You’ve submitted a great proposal, but then you get the bad news – you lost. As most seasoned contractors know, an unsuccessful offeror often can ask for a debriefing from the agency and in doing so, hopefully get some valuable insight into its decision-making process. Many also understand that the benefits of asking for a debriefing may include extending the timeline for filing a GAO bid protest.
But not all solicitations are subject to the same debriefing regulations, and depending on how the procurement was conducted, an offeror might not be entitled to that extended deadline–as one company recently learned the hard way in the context of a GSA Schedule procurement.
Debriefings play a vital role in the procurement process. When conducted fully and fairly, a debriefing provides an offeror with valuable insight into the strengths and shortcomings of its proposal, thus enabling the offeror to improve its offering under future solicitations. But when an agency provides only a perfunctory debriefing, the process can be virtually worthless–and may actually encourage an unsuccessful offeror to file a bid protest.
With this in mind, the Office of Federal Procurement Policy recently issued a memorandum that urges agencies to strengthen the debriefing process. In doing so, OFPP has encouraged agencies to adopt a debriefing guide that will help facilitate effective and efficient debriefings.
While it may be April Fools’ Day, we promise not to play any pranks on you–not that I didn’t think about a headline trumpeting a major change in the 8(a) program, linked to a video of Rick Astley.
Instead of pranks, it’s time for our weekly dose of government contracting news and notes from around the country. In this edition of SmallGovCon Week In Review, you will find articles covering a potential shift in GSA schedules, the State Department’s audit findings on procurement waste, a billion dollar award is split between 21 vendors to tackle the short and long term needs of the VA’s IT department, the second part of my interview with GovBizConnect, and much more.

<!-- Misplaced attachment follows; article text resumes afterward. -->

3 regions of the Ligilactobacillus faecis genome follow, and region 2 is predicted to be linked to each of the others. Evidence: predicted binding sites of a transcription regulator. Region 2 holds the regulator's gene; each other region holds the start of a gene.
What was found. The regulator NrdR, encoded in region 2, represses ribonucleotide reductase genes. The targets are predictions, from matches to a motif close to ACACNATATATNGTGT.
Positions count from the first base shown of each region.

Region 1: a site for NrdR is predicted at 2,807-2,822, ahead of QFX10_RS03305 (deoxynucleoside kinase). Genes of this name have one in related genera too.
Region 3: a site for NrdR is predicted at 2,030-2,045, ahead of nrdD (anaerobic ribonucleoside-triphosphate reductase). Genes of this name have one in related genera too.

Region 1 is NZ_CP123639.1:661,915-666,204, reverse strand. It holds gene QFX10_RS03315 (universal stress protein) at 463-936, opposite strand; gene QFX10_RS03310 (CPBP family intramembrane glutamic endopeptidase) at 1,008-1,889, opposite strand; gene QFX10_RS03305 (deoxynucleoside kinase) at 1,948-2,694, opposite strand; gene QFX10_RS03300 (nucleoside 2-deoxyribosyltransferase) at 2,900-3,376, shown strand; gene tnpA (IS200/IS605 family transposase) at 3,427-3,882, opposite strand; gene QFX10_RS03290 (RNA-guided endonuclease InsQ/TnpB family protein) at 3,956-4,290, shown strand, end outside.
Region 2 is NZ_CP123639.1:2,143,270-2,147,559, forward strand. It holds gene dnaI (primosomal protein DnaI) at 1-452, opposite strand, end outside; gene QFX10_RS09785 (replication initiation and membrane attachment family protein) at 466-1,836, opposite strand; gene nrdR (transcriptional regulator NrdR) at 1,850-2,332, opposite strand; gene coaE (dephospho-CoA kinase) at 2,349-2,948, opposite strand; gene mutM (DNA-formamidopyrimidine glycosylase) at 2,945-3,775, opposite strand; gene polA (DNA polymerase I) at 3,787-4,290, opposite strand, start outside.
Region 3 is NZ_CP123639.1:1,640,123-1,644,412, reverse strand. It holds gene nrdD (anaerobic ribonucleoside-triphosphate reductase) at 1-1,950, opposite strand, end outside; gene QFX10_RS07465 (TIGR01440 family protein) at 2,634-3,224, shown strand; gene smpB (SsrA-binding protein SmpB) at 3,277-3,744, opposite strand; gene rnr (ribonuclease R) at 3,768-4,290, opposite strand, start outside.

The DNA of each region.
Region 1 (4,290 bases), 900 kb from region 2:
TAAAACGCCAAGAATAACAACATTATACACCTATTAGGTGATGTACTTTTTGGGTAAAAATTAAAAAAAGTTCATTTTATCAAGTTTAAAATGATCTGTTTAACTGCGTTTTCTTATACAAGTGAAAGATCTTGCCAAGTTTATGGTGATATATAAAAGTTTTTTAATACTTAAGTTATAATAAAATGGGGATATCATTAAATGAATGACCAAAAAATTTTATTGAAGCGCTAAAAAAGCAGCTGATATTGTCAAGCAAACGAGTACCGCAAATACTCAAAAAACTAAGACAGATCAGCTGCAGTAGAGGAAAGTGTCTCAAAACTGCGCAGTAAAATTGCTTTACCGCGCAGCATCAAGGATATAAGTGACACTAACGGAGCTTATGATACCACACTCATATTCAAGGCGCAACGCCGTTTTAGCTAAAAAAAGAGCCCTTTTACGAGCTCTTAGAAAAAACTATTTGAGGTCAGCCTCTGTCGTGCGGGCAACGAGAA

A protester’s failure to timely file its bid protest at GAO is almost always certain to lead to the dismissal of its protest. But knowing when the clock starts running for an offeror to file its protest isn’t always clear.
This uncertainty recently tripped up a would-be protester seeking to challenge its exclusion from the competitive range—because that offeror failed to request a pre-award debriefing, its attempt to protest its exclusion following the award and a post-award debriefing was untimely.
One of the first questions a contractor must ask itself before filing a bid protest with the GAO is whether its protest would be timely filed. But as a recent GAO decision highlighted, the answer to that question might not be so clear.
Contrary to a common misconception, a protest is not always timely if filed within 10 days of a debriefing. As one prospective protester learned, if the debriefing is not “required” under applicable law, a GAO protest filed within 10 days of a debriefing might be untimely.
A GAO bid protest was dismissed as premature because the protest was filed before a statutorily-required debriefing was held.
In a recent bid protest decision, the GAO determined that the protest was premature even though the required debriefing had been delayed pending the resolution of a SBA size protest.
When a contractor is declared the winner of a competition, the contractor’s bottom-line pricing is usually revealed to competitors. Typically, the winner has no complaints: it is well-understood that the bottom-line pricing of winning contractors is usually considered public information (the taxpayers have a right to know how the government is spending their money).
But what if, after announcing the supposed awardee’s price, the agency changes its mind and re-opens the competition? The price of the former “winner” is exposed, while the prices of its competitors remain a mystery. It sounds unfair, but in a recent GAO bid protest decision, the GAO refused to require the procuring agency to level the playing field.